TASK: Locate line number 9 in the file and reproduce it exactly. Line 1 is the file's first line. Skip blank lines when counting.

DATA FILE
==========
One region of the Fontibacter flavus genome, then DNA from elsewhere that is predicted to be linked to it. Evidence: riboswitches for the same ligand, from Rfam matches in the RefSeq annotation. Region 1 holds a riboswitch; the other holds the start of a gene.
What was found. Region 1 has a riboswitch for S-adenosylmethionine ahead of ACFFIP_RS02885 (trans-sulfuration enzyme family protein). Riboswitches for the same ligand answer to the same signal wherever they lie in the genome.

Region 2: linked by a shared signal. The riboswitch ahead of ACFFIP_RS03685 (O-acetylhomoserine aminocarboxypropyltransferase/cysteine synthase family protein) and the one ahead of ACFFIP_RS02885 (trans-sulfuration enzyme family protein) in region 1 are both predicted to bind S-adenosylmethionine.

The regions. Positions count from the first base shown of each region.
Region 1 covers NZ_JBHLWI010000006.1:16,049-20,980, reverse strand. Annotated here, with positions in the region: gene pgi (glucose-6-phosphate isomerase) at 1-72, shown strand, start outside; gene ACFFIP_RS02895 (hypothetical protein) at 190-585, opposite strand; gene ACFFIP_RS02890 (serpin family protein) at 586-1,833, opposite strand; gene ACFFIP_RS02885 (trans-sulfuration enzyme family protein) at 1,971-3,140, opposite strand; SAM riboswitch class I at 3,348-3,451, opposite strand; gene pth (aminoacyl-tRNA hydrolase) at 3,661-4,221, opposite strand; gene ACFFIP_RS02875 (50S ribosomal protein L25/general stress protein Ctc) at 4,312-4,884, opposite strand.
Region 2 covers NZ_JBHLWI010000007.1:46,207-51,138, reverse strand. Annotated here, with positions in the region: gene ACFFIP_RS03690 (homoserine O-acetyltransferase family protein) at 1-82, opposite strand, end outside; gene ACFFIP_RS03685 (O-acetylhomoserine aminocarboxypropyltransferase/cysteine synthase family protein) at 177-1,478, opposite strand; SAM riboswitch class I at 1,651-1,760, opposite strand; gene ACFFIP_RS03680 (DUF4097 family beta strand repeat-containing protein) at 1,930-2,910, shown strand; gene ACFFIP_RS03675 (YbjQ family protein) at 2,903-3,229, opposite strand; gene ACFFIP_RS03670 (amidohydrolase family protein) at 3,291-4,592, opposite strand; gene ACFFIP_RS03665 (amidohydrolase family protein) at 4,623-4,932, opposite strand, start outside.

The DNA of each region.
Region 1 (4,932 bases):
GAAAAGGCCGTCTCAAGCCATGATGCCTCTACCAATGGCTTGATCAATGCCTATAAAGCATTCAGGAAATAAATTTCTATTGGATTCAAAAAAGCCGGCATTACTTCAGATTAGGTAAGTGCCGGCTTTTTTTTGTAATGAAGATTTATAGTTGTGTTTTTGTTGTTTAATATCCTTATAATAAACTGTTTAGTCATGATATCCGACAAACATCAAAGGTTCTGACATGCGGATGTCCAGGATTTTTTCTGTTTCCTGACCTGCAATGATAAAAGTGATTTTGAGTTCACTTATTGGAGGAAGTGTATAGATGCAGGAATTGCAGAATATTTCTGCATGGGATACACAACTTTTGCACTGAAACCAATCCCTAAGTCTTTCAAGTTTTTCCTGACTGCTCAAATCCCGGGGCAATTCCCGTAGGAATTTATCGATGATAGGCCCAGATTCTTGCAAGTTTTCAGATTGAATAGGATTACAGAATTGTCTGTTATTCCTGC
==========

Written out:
GAAAAGGCCGTCTCAAGCCATGATGCCTCTACCAATGGCTTGATCAATGCCTATAAAGCATTCAGGAAATAAATTTCTATTGGATTCAAAAAAGCCGGCATTACTTCAGATTAGGTAAGTGCCGGCTTTTTTTTGTAATGAAGATTTATAGTTGTGTTTTTGTTGTTTAATATCCTTATAATAAACTGTTTAGTCATGATATCCGACAAACATCAAAGGTTCTGACATGCGGATGTCCAGGATTTTTTCTGTTTCCTGACCTGCAATGATAAAAGTGATTTTGAGTTCACTTATTGGAGGAAGTGTATAGATGCAGGAATTGCAGAATATTTCTGCATGGGATACACAACTTTTGCACTGAAACCAATCCCTAAGTCTTTCAAGTTTTTCCTGACTGCTCAAATCCCGGGGCAATTCCCGTAGGAATTTATCGATGATAGGCCCAGATTCTTGCAAGTTTTCAGATTGAATAGGATTACAGAATTGTCTGTTATTCCTGC